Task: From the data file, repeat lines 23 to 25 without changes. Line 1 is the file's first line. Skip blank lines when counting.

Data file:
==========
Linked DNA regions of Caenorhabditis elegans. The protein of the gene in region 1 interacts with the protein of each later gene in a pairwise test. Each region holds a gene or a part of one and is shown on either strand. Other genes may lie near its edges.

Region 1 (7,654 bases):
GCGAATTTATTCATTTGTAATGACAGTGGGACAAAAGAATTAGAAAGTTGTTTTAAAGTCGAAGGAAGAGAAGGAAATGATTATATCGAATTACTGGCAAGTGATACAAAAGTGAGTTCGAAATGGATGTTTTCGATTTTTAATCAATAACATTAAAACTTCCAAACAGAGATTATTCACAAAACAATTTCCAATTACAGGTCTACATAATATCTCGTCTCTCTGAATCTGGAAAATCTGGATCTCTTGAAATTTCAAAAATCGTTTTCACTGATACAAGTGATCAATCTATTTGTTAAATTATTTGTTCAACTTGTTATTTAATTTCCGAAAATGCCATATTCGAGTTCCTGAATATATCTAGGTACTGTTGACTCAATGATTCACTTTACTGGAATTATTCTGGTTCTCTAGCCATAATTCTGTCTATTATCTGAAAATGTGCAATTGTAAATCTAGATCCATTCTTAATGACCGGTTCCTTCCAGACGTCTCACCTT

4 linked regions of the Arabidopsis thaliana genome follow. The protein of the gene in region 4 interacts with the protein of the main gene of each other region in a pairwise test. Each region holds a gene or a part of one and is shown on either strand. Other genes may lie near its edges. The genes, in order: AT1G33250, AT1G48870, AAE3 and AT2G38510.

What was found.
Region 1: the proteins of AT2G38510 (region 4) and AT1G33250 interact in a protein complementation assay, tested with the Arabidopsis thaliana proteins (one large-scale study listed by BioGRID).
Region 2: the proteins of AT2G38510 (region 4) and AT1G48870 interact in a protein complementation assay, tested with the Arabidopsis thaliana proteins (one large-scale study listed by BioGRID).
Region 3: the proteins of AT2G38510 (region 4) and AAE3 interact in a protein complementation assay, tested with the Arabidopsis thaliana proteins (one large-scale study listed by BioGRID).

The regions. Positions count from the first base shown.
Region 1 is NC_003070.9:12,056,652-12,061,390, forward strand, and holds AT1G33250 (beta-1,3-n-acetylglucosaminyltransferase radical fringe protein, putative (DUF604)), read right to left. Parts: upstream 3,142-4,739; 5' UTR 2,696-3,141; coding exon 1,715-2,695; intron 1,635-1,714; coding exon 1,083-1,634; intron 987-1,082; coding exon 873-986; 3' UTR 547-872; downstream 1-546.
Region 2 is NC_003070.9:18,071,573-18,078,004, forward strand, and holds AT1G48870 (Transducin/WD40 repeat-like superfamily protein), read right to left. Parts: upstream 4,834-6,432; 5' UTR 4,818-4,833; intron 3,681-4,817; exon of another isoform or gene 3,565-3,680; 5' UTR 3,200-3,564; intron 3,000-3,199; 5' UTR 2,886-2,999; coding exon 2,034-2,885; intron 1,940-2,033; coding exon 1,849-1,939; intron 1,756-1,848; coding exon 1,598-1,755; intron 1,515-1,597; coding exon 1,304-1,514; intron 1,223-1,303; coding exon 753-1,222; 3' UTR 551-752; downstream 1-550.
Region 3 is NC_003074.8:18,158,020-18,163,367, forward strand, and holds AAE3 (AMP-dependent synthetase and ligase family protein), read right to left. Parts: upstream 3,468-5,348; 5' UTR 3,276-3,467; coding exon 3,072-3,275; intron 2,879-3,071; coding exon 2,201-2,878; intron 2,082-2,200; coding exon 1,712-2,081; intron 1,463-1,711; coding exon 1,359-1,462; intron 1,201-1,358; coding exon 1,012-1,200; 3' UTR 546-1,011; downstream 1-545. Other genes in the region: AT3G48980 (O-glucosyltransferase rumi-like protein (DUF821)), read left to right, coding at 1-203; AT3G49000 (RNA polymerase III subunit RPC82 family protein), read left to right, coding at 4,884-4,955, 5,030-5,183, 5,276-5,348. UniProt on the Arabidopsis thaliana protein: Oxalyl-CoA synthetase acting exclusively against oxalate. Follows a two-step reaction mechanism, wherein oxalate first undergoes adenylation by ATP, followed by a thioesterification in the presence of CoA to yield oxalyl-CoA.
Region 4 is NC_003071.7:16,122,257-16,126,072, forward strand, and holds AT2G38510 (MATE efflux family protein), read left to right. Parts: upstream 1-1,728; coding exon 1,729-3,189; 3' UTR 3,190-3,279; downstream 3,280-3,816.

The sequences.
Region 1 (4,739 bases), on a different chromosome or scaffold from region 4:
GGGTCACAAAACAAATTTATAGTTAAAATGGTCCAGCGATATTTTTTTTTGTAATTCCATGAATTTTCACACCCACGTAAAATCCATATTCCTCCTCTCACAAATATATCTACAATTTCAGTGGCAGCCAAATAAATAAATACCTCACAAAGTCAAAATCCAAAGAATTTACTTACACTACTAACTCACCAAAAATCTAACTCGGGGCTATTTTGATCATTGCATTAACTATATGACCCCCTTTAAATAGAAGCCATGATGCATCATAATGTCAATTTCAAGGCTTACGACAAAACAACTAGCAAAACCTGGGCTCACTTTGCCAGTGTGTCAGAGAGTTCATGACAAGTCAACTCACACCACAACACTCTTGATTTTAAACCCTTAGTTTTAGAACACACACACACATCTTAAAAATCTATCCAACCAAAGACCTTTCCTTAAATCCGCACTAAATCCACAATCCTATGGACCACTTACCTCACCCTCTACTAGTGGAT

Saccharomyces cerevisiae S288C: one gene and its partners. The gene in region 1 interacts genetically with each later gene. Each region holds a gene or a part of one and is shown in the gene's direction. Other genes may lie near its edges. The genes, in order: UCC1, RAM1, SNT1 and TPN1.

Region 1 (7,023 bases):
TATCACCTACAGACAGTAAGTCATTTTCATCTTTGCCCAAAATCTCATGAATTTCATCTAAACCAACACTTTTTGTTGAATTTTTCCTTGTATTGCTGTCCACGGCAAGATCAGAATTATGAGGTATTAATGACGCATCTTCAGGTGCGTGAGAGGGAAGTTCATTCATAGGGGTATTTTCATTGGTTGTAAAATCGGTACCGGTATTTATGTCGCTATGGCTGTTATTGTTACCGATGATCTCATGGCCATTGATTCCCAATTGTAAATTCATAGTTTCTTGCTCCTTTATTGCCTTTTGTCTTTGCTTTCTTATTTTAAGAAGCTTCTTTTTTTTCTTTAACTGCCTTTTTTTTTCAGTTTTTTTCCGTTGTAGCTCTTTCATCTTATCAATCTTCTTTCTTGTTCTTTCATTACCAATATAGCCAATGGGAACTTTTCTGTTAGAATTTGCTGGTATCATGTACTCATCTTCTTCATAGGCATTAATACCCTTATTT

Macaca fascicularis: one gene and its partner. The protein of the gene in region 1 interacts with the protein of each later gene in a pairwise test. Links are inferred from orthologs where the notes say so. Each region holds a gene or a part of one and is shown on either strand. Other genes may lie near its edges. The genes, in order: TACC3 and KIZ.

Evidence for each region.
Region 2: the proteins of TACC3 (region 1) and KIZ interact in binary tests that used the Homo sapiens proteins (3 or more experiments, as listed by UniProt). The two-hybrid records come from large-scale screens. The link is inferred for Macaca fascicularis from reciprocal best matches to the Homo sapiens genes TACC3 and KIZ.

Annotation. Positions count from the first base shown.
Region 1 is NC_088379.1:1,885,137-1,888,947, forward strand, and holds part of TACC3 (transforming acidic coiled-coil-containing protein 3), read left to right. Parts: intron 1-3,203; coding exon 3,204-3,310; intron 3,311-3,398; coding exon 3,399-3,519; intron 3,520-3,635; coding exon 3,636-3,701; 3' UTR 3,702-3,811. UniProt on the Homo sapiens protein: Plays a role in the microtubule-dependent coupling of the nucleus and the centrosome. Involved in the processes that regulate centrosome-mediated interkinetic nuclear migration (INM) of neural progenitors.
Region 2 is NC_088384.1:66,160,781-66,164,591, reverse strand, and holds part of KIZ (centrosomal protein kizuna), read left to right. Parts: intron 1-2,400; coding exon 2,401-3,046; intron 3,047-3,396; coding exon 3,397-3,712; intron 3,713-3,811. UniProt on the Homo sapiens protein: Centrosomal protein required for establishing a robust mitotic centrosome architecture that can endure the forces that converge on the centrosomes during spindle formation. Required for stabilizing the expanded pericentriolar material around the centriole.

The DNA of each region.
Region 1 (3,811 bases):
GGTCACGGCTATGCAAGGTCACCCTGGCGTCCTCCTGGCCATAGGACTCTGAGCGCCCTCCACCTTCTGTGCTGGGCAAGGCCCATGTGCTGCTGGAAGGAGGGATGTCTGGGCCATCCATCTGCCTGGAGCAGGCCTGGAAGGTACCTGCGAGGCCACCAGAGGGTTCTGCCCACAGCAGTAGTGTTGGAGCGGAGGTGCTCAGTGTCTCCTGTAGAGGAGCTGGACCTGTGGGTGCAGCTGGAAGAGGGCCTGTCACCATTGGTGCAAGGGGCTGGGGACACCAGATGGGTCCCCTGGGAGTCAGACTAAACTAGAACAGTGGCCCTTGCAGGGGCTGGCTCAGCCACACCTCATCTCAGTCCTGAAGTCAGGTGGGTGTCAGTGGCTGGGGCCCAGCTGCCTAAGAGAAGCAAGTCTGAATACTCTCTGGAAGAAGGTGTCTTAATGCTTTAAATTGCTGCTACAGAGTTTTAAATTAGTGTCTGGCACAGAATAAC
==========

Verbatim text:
Annotation. Positions count from the first base shown.
Region 1 is NC_088379.1:1,885,137-1,888,947, forward strand, and holds part of TACC3 (transforming acidic coiled-coil-containing protein 3), read left to right. Parts: intron 1-3,203; coding exon 3,204-3,310; intron 3,311-3,398; coding exon 3,399-3,519; intron 3,520-3,635; coding exon 3,636-3,701; 3' UTR 3,702-3,811. UniProt on the Homo sapiens protein: Plays a role in the microtubule-dependent coupling of the nucleus and the centrosome. Involved in the processes that regulate centrosome-mediated interkinetic nuclear migration (INM) of neural progenitors.
Region 2 is NC_088384.1:66,160,781-66,164,591, reverse strand, and holds part of KIZ (centrosomal protein kizuna), read left to right. Parts: intron 1-2,400; coding exon 2,401-3,046; intron 3,047-3,396; coding exon 3,397-3,712; intron 3,713-3,811. UniProt on the Homo sapiens protein: Centrosomal protein required for establishing a robust mitotic centrosome architecture that can endure the forces that converge on the centrosomes during spindle formation. Required for stabilizing the expanded pericentriolar material around the centriole.